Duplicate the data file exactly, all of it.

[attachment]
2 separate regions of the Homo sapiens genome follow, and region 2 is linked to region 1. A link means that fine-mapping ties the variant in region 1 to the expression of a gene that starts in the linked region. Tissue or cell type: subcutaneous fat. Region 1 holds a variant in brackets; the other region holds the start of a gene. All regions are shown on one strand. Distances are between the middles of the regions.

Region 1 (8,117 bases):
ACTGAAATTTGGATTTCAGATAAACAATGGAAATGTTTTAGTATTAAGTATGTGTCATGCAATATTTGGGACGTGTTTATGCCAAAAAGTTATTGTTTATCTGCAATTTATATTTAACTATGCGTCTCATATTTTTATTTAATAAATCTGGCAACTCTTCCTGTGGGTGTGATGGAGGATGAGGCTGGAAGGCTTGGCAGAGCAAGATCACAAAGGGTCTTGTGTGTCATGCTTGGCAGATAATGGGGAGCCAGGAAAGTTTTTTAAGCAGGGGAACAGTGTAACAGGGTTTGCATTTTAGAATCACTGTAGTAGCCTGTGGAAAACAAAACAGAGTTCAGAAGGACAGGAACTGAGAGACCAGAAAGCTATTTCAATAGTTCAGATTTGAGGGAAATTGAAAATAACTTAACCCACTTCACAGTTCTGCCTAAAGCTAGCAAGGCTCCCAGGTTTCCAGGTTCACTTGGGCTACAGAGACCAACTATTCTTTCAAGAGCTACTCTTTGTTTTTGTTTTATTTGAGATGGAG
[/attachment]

2 separate regions of the Homo sapiens genome follow, and region 2 is linked to region 1. A link means that fine-mapping ties the variant in region 1 to the expression of a gene that starts in the linked region. Tissue or cell type: subcutaneous fat. Region 1 holds a variant in brackets; the other region holds the start of a gene. All regions are shown on one strand. Distances are between the middles of the regions.

Region 1 (8,117 bases):
ACTGAAATTTGGATTTCAGATAAACAATGGAAATGTTTTAGTATTAAGTATGTGTCATGCAATATTTGGGACGTGTTTATGCCAAAAAGTTATTGTTTATCTGCAATTTATATTTAACTATGCGTCTCATATTTTTATTTAATAAATCTGGCAACTCTTCCTGTGGGTGTGATGGAGGATGAGGCTGGAAGGCTTGGCAGAGCAAGATCACAAAGGGTCTTGTGTGTCATGCTTGGCAGATAATGGGGAGCCAGGAAAGTTTTTTAAGCAGGGGAACAGTGTAACAGGGTTTGCATTTTAGAATCACTGTAGTAGCCTGTGGAAAACAAAACAGAGTTCAGAAGGACAGGAACTGAGAGACCAGAAAGCTATTTCAATAGTTCAGATTTGAGGGAAATTGAAAATAACTTAACCCACTTCACAGTTCTGCCTAAAGCTAGCAAGGCTCCCAGGTTTCCAGGTTCACTTGGGCTACAGAGACCAACTATTCTTTCAAGAGCTACTCTTTGTTTTTGTTTTATTTGAGATGGAG